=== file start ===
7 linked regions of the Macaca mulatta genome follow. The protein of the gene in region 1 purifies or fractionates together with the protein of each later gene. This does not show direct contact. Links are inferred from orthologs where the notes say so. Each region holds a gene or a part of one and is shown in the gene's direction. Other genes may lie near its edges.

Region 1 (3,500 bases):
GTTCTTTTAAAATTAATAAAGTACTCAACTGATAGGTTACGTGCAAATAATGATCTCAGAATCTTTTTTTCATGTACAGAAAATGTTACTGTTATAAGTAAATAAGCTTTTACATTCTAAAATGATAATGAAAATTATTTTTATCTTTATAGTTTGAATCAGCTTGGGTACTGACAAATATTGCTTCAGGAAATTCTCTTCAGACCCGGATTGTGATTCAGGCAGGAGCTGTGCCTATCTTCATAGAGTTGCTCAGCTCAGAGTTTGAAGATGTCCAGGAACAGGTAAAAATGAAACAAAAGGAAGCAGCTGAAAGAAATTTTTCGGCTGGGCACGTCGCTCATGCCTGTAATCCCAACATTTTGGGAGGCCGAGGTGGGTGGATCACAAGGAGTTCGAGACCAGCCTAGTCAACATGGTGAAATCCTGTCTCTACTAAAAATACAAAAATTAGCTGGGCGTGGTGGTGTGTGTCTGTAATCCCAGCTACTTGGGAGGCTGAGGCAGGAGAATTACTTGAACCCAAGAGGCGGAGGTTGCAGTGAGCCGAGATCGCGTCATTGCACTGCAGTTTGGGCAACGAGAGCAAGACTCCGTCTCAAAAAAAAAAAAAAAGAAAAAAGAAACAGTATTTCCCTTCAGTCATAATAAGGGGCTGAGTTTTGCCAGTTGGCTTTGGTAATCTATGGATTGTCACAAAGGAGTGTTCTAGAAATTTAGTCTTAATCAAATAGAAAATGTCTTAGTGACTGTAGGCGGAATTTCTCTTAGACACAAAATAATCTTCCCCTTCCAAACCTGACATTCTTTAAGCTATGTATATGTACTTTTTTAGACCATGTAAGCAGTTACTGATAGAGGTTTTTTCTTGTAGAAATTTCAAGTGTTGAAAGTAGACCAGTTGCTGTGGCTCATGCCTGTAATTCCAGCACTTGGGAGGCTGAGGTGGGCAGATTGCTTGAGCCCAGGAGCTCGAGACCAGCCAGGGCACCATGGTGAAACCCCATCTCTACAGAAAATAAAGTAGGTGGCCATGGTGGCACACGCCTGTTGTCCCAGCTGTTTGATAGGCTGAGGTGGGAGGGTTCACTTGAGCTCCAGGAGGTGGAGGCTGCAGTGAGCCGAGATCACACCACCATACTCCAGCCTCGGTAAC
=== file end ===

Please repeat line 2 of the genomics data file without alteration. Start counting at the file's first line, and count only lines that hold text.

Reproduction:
Region 1 (3,500 bases):